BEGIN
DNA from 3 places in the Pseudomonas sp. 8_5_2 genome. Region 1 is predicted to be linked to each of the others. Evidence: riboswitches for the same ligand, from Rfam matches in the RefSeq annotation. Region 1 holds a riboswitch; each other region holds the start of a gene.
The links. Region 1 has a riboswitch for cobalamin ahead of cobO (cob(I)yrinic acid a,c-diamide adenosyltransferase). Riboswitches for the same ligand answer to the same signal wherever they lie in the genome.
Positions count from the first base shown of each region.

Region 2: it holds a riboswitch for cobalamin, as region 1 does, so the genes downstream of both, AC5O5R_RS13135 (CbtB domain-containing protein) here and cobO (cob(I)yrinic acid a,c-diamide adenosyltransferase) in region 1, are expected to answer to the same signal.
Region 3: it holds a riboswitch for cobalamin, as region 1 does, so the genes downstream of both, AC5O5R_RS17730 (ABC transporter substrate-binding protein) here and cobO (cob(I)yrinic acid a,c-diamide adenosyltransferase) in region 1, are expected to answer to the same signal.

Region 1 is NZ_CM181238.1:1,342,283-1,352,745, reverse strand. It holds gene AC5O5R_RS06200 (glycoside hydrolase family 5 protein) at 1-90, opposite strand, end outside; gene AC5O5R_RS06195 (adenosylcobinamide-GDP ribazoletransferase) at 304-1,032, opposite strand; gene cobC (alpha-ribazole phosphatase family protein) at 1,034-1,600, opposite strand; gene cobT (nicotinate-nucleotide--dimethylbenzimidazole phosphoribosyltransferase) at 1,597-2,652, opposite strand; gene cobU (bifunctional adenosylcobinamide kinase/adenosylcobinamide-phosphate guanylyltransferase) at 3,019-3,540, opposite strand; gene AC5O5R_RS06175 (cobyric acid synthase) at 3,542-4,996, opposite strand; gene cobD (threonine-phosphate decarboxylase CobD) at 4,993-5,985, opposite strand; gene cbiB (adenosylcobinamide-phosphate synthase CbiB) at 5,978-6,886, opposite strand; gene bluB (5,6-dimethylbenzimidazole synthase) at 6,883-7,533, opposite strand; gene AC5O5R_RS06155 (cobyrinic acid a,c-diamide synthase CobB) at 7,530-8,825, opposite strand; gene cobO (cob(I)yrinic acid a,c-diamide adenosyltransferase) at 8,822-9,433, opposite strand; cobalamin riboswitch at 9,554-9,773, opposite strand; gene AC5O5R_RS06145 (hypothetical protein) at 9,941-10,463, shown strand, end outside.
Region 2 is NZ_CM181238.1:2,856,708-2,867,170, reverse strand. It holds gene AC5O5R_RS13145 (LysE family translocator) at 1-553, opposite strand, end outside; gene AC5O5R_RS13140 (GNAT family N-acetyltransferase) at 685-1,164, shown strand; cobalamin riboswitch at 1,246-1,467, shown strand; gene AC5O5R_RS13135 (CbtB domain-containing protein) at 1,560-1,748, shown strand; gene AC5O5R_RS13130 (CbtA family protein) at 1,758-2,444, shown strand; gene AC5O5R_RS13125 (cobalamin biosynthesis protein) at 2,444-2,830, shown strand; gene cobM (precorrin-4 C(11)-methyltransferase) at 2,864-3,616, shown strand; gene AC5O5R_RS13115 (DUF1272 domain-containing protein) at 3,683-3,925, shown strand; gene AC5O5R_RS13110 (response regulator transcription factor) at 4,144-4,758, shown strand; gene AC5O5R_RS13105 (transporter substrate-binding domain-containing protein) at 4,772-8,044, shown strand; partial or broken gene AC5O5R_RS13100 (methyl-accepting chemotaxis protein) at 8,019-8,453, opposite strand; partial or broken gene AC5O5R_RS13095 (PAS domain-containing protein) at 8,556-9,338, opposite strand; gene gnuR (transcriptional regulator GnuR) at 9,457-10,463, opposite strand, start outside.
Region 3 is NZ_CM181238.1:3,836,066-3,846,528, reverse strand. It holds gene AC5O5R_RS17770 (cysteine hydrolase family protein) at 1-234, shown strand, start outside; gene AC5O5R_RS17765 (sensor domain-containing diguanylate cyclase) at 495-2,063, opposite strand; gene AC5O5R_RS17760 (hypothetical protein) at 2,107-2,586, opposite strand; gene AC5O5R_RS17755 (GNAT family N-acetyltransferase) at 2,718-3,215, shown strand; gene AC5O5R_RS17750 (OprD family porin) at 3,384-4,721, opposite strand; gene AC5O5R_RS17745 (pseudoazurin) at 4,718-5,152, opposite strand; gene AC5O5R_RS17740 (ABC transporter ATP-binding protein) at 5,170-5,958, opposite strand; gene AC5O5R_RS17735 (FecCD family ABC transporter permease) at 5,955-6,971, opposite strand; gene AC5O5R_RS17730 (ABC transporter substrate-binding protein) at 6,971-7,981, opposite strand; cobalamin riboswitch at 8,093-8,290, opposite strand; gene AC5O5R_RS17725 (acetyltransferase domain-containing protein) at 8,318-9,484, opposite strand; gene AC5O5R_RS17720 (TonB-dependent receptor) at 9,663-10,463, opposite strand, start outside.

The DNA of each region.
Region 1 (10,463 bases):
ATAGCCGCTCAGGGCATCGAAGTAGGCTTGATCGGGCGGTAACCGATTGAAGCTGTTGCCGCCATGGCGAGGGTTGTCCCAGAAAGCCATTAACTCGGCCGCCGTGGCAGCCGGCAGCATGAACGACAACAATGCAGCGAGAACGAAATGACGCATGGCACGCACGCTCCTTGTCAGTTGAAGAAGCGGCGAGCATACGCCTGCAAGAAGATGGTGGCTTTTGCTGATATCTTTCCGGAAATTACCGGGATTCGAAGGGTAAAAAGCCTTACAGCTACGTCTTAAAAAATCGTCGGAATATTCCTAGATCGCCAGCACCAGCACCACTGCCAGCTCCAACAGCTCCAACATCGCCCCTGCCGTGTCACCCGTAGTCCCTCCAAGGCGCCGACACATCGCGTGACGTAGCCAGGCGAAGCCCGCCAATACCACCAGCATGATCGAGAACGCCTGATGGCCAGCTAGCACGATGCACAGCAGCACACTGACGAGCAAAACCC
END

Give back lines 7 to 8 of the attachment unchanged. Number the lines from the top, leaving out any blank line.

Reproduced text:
Region 2 is NZ_CM181238.1:2,856,708-2,867,170, reverse strand. It holds gene AC5O5R_RS13145 (LysE family translocator) at 1-553, opposite strand, end outside; gene AC5O5R_RS13140 (GNAT family N-acetyltransferase) at 685-1,164, shown strand; cobalamin riboswitch at 1,246-1,467, shown strand; gene AC5O5R_RS13135 (CbtB domain-containing protein) at 1,560-1,748, shown strand; gene AC5O5R_RS13130 (CbtA family protein) at 1,758-2,444, shown strand; gene AC5O5R_RS13125 (cobalamin biosynthesis protein) at 2,444-2,830, shown strand; gene cobM (precorrin-4 C(11)-methyltransferase) at 2,864-3,616, shown strand; gene AC5O5R_RS13115 (DUF1272 domain-containing protein) at 3,683-3,925, shown strand; gene AC5O5R_RS13110 (response regulator transcription factor) at 4,144-4,758, shown strand; gene AC5O5R_RS13105 (transporter substrate-binding domain-containing protein) at 4,772-8,044, shown strand; partial or broken gene AC5O5R_RS13100 (methyl-accepting chemotaxis protein) at 8,019-8,453, opposite strand; partial or broken gene AC5O5R_RS13095 (PAS domain-containing protein) at 8,556-9,338, opposite strand; gene gnuR (transcriptional regulator GnuR) at 9,457-10,463, opposite strand, start outside.
Region 3 is NZ_CM181238.1:3,836,066-3,846,528, reverse strand. It holds gene AC5O5R_RS17770 (cysteine hydrolase family protein) at 1-234, shown strand, start outside; gene AC5O5R_RS17765 (sensor domain-containing diguanylate cyclase) at 495-2,063, opposite strand; gene AC5O5R_RS17760 (hypothetical protein) at 2,107-2,586, opposite strand; gene AC5O5R_RS17755 (GNAT family N-acetyltransferase) at 2,718-3,215, shown strand; gene AC5O5R_RS17750 (OprD family porin) at 3,384-4,721, opposite strand; gene AC5O5R_RS17745 (pseudoazurin) at 4,718-5,152, opposite strand; gene AC5O5R_RS17740 (ABC transporter ATP-binding protein) at 5,170-5,958, opposite strand; gene AC5O5R_RS17735 (FecCD family ABC transporter permease) at 5,955-6,971, opposite strand; gene AC5O5R_RS17730 (ABC transporter substrate-binding protein) at 6,971-7,981, opposite strand; cobalamin riboswitch at 8,093-8,290, opposite strand; gene AC5O5R_RS17725 (acetyltransferase domain-containing protein) at 8,318-9,484, opposite strand; gene AC5O5R_RS17720 (TonB-dependent receptor) at 9,663-10,463, opposite strand, start outside.